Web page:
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Incorporating Glucose Monitoring Into Daily Life

By Heather M. Ross

Updated February 12, 2008

(LifeWire) - Contemporary glucose monitoring is relatively quick and painless and can be worked into daily life with little disruption. Glucose monitoring helps people stay in control of blood sugars. It also reduces the complications related to uncontrolled diabetes by simply budgeting a few minutes before and after meals.

Finding a Time and Place for Monitoring

Blood glucose monitors are as small as a cell phone. Typically only a small drop of blood is needed for results within seconds, allowing patients to easily find the time and place to check their blood sugar levels.

Ideally a bathroom or kitchen is the best place to perform proper hygiene before testing and for equipment -- the monitor, the lancet or small, sharp instrument, and test strips -- to be placed on a stable surface. The used lancet and test strip should be safely disposed of afterward.

How Frequently Should Blood Sugar Levels be Monitored?

The American Diabetes Association recommends blood glucose testing at least three times daily for patients with type 1 diabetes who require the use of insulin -- an injected or inhaled medicine. The frequency for testing levels includes before and after meals, when performing exercise and at bedtime. Daily testing is still required for insulin users who also use oral medications.

Research is less clear for blood glucose testing for patients with type 2 diabetes. Patients who control their diabetes with diet or by using oral medications only may not require regular testing as with those who use insulin.

In addition, all patients with type 1 or type 2 diabetes should have periodic testing of A1C levels. An A1C test shows the patient's average blood glucose level for the last three months. This is useful in monitoring long-term glucose management.

Urine glucose testing isn't reliable for establishing glucose control and is not recommended. However, urine testing for ketones -- acids in the blood -- at times of illness, stress or extremely high blood sugar levels (>240 mg/dL) can help to identify ketoacidosis, which is a serious complication of Type I diabetes from a build up of acid in the bloodstream as a result of high blood sugar levels. If this occurs, immediate medical treatment is required.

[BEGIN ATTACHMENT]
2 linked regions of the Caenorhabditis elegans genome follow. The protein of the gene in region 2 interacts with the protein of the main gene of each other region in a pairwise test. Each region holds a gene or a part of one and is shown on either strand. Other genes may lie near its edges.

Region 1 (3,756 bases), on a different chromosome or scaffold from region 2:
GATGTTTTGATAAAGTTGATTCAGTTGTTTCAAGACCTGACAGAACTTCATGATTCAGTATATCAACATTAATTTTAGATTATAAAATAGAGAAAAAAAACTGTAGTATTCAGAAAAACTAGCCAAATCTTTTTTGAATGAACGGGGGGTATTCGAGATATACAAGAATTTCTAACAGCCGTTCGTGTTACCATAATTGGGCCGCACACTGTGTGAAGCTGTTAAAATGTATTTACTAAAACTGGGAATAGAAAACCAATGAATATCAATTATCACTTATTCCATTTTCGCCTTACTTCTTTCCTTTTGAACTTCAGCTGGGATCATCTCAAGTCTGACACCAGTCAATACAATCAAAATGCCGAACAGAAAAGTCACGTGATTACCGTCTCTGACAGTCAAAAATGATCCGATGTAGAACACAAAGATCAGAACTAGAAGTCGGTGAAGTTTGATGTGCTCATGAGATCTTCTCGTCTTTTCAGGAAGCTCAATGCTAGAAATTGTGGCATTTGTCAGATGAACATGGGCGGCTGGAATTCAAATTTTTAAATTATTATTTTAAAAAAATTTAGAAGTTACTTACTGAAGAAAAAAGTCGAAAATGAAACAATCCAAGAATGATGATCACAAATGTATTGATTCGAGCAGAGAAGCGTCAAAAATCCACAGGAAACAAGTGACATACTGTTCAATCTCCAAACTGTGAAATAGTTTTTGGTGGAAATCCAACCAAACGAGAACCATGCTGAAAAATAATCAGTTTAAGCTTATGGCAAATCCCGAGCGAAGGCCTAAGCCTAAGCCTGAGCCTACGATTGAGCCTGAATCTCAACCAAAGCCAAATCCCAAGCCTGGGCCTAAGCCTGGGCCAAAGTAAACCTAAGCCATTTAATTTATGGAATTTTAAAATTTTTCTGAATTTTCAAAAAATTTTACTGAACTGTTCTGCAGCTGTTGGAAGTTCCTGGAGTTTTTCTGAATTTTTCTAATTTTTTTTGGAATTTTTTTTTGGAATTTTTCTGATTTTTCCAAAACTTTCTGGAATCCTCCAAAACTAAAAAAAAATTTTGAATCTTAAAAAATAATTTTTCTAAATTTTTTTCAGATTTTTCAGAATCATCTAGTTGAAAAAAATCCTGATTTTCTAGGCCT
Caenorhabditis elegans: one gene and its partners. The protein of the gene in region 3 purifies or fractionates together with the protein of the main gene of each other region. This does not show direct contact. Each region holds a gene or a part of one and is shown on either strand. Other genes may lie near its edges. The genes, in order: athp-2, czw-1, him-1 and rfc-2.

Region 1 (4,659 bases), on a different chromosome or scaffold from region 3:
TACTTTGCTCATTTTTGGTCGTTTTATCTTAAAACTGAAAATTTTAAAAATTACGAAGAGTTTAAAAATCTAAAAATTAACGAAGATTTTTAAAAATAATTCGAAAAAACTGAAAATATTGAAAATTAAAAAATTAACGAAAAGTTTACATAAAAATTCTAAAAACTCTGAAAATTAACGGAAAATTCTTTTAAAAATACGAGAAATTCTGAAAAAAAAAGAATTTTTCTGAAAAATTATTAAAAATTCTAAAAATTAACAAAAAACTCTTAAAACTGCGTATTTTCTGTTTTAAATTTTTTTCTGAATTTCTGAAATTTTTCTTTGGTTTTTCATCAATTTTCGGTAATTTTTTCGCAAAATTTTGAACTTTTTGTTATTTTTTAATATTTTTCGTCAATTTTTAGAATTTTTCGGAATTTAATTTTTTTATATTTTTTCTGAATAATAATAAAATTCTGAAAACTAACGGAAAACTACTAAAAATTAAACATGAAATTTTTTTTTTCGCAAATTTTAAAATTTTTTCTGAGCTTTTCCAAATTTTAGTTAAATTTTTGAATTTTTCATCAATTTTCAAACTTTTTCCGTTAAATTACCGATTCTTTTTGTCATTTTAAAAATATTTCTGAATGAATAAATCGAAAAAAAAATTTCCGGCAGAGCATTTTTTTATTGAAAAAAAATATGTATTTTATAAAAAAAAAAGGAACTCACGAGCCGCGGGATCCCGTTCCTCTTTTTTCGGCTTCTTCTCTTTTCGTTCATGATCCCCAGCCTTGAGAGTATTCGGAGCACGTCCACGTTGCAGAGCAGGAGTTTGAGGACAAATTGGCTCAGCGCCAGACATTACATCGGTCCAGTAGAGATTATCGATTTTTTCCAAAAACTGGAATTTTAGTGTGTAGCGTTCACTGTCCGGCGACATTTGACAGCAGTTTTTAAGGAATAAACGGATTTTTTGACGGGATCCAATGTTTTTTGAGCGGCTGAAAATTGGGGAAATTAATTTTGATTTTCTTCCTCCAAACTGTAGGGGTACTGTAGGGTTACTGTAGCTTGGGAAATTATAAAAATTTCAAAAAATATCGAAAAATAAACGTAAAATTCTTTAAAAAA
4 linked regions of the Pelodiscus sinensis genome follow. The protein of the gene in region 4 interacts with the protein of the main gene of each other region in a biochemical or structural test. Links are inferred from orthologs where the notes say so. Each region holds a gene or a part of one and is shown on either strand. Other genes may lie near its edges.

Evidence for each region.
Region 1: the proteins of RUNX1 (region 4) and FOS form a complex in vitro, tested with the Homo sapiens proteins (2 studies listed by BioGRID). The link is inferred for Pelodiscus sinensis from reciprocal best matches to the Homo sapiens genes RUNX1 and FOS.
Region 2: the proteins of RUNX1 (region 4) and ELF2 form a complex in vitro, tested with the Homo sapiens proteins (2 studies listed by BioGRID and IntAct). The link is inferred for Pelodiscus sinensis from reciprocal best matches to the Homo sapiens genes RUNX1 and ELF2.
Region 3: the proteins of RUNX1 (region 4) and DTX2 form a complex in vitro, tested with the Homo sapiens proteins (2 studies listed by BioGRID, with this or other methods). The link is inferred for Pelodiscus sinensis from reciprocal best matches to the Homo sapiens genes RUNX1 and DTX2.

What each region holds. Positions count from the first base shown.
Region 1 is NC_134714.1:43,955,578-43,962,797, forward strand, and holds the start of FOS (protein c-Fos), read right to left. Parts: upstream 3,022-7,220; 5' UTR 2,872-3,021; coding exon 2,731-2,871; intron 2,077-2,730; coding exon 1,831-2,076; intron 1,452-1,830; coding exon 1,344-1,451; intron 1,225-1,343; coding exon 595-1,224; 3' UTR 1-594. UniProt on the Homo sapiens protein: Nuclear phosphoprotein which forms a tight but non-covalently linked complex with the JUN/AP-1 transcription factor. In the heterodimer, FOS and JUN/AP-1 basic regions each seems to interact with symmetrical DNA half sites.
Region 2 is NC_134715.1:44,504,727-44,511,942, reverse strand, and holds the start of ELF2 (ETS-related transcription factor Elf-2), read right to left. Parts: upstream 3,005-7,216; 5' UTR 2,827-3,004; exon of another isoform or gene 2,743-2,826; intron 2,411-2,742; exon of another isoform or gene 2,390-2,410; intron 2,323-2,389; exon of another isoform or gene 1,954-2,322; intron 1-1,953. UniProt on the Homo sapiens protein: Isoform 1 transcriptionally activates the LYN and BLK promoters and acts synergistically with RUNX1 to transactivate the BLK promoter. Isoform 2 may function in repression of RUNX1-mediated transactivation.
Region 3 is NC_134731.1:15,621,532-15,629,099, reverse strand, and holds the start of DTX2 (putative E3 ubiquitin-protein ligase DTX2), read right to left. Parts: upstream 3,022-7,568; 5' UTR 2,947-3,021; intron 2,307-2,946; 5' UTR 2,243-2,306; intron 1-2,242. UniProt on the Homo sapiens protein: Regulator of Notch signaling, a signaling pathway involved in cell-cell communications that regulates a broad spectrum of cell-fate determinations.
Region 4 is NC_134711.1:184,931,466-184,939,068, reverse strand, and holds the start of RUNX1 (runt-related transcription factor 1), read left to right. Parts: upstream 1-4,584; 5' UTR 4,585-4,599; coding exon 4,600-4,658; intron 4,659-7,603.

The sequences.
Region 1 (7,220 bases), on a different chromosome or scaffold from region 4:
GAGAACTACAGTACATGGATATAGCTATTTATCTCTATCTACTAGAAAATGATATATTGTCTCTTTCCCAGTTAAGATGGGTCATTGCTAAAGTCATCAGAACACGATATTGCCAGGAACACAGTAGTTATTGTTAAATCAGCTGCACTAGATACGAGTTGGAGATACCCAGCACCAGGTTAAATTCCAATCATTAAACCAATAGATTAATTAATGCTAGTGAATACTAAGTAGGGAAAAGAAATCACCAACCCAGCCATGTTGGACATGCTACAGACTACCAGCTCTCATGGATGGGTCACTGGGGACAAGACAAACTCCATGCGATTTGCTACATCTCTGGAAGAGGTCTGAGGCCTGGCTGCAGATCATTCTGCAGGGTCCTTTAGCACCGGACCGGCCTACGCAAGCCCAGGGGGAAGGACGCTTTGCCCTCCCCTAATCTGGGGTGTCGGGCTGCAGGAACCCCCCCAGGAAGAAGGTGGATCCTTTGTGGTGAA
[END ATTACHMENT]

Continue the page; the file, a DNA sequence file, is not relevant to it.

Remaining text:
Finding the "Right" Device With a Choice of Different Monitors

Blood glucose monitors are available to address special needs, including vision impairment and the need to carefully track blood glucose readings over time. For example, some glucose monitors have large visual displays for easier reading and some use audible cues for people with more significant visual impairment.

Other monitors save detailed data that can be downloaded to a personal computer. This can be useful for people who must maintain careful records of blood glucose readings, but may have difficulty remembering to consistently enter readings on a log. This type of monitor may also be useful for children and adolescents with diabetes, by preventing them from altering unfavorable blood sugar readings.

Some monitors feature other functions, such as the ability to draw blood from multiple sites on the body and extensive memory capacities to record up to hundreds of blood glucose readings.

Standard blood glucose monitors require a small, one-drop blood sample drawn from the skin to measure blood glucose levels.

The FDA has now approved a noninvasive glucose monitor that uses electrophoresis, or a small electrical current to draw body fluid through the skin without using any needles or poking through the skin. This fluid is analyzed for glucose content by providing data similar to standard blood glucose monitors.

Once a monitor is chosen, it is important to calibrate it with the first use for routine maintenance with new test strips. Sometimes it is recommended that patients have their monitors checked for proper use and calibration during clinic visits.

Continuous Glucose Monitoring Devices

New developments are being made on glucose monitoring devices that continuously monitor blood glucose levels. These measurements are taken using a small needle, an implantable monitoring device, or iontophoresis, which is an electrical current used to enter the skin.

Currently, continuous glucose monitoring is costly and unavailable to many patients. Further research and product refinements are being sought for the future to allow more widespread use of less expensive continuous glucose monitoring devices.

Sources:

McCulloch, David K. "Blood Glucose Self-Monitoring in Management of Diabetes Mellitus." UpToDate.com. 2007. UpToDate.com. 21 Sept. 2007 (subscription).

McCulloch, David K. "Patient Information: Self-Blood Glucose Monitoring." UpToDate.com. 2007. UpToDate.com. 25 Sept. 2007 (subscription).

"Noninvasive Blood Glucose Monitors." National Diabetes Information Clearinghouse. NIH Publication No. 04-4551, Oct. 2003. National Institute of Diabetes and Digestive and Kidney Diseases, National Institutes of Health. 19 Nov. 2007.

LifeWire, a part of The New York Times Company, provides original and syndicated online lifestyle content. Heather M. Ross, MS, APRN, NP is an adult nurse practitioner specializing in cardiovascular care. She is a widely published author and lecturer in the fields of cardiac electrophysiology and heart failure. Ms. Ross lives in Paradise Valley, Ariz.

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